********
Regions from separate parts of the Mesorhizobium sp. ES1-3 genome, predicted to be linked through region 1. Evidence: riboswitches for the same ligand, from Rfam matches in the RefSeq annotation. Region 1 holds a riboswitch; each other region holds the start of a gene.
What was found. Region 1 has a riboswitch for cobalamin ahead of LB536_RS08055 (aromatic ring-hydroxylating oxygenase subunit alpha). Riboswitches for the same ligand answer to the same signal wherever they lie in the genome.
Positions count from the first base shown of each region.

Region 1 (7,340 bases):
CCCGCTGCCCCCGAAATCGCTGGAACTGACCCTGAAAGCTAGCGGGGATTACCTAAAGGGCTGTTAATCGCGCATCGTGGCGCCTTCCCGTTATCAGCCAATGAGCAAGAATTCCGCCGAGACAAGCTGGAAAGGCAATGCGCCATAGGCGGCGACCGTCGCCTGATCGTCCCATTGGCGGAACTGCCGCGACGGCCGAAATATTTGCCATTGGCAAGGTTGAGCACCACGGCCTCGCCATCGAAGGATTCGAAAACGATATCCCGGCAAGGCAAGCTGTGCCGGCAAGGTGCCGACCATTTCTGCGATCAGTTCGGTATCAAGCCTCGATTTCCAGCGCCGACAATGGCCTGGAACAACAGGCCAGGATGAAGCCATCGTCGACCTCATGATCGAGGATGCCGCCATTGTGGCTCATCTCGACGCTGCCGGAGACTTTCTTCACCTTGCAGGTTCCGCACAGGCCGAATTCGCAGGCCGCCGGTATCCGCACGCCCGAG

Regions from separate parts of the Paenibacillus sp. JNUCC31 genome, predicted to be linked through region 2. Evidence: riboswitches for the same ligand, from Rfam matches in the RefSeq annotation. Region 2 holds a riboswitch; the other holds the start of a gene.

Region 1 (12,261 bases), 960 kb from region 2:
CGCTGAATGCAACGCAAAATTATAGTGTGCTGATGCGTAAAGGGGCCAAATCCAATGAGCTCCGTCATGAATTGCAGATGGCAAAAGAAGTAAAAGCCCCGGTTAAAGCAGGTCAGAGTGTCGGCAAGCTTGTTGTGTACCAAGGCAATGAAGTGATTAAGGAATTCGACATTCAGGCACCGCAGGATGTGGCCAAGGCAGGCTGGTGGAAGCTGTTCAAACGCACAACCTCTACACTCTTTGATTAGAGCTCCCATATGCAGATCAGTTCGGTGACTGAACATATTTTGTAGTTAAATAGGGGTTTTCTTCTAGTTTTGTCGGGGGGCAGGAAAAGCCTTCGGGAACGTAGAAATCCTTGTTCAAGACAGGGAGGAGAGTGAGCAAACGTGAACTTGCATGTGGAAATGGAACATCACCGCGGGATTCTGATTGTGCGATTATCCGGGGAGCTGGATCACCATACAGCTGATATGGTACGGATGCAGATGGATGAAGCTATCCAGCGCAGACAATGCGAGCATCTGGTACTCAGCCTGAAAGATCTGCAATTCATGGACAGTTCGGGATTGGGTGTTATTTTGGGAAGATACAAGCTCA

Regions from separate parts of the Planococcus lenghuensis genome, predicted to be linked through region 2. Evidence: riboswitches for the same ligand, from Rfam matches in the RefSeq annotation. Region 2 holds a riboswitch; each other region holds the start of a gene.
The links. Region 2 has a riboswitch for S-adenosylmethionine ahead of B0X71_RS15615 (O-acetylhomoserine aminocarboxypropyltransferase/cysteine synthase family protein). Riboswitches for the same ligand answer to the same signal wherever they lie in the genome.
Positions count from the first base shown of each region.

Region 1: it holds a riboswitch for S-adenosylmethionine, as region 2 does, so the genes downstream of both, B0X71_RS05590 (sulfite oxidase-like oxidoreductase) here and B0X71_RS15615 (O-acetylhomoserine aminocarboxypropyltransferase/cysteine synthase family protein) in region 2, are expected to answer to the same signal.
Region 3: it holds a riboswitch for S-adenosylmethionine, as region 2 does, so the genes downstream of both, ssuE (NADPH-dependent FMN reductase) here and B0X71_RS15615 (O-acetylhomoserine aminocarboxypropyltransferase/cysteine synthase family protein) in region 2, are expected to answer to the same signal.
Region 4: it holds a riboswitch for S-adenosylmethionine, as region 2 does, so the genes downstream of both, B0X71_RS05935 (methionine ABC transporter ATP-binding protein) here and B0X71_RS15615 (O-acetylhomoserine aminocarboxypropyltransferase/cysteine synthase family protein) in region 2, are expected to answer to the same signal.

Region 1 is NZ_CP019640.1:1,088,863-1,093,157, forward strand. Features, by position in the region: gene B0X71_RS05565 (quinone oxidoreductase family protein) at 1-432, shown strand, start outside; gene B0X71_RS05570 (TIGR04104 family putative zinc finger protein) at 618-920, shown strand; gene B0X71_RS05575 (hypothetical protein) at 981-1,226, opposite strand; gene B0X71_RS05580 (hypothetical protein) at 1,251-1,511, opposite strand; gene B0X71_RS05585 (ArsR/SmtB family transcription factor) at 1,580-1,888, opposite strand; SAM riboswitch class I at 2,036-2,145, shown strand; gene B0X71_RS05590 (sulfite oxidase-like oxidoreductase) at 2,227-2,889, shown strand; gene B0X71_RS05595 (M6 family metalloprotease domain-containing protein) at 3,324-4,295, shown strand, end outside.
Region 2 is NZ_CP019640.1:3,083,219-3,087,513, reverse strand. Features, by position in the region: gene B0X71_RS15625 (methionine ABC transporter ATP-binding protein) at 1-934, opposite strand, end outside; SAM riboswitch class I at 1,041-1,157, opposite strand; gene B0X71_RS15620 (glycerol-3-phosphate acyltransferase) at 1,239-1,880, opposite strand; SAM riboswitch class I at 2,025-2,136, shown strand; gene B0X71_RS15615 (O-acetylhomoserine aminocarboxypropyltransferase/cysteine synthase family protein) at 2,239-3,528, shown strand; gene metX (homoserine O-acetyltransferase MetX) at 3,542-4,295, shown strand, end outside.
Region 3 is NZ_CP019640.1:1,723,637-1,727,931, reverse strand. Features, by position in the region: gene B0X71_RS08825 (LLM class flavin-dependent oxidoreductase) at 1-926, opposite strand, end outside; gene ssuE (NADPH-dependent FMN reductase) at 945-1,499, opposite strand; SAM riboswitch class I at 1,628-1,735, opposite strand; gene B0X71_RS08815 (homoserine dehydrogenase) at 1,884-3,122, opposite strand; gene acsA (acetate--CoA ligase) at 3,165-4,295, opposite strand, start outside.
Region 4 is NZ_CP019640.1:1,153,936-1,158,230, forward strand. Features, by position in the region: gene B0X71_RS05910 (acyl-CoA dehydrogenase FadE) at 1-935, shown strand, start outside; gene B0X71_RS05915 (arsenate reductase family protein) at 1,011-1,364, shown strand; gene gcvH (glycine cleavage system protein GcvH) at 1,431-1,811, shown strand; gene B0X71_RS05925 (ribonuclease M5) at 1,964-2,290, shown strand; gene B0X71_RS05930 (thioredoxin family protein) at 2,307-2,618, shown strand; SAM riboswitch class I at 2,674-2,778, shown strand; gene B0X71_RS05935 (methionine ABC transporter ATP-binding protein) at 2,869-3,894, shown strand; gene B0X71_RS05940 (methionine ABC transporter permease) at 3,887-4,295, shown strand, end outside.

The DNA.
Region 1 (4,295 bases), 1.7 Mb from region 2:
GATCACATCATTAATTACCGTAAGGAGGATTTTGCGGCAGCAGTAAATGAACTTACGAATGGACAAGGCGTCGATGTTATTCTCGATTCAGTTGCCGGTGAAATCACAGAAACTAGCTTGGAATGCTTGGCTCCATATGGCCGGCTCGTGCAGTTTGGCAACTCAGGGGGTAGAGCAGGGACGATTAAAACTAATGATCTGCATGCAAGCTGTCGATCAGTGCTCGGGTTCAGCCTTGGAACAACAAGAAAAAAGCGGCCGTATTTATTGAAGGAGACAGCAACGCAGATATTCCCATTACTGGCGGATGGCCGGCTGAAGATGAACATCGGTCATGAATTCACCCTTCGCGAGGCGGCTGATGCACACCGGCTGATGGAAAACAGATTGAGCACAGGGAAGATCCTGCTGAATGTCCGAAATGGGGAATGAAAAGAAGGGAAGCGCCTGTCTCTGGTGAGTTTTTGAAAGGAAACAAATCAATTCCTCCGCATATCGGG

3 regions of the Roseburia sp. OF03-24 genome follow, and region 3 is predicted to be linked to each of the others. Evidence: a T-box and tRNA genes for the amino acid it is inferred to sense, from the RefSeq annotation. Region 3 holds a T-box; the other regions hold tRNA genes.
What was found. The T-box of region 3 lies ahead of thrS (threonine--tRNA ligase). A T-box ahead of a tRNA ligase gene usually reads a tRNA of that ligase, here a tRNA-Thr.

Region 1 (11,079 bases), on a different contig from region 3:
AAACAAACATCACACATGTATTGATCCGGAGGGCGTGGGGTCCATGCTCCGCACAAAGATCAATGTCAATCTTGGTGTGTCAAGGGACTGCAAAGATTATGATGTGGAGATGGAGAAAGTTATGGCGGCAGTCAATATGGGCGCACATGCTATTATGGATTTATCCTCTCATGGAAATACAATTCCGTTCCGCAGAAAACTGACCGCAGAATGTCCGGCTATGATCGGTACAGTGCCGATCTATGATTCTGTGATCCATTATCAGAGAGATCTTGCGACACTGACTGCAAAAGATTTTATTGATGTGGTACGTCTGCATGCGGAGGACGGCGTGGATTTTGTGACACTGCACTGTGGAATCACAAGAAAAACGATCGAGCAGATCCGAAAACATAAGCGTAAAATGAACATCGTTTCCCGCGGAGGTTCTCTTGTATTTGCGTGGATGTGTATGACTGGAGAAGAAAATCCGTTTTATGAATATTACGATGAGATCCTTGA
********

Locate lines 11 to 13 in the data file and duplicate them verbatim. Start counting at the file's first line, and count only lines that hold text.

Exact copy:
Positions count from the first base shown of each region.

Region 1: it holds a riboswitch for S-adenosylmethionine, as region 2 does, so the genes downstream of both, B0X71_RS05590 (sulfite oxidase-like oxidoreductase) here and B0X71_RS15615 (O-acetylhomoserine aminocarboxypropyltransferase/cysteine synthase family protein) in region 2, are expected to answer to the same signal.
Region 3: it holds a riboswitch for S-adenosylmethionine, as region 2 does, so the genes downstream of both, ssuE (NADPH-dependent FMN reductase) here and B0X71_RS15615 (O-acetylhomoserine aminocarboxypropyltransferase/cysteine synthase family protein) in region 2, are expected to answer to the same signal.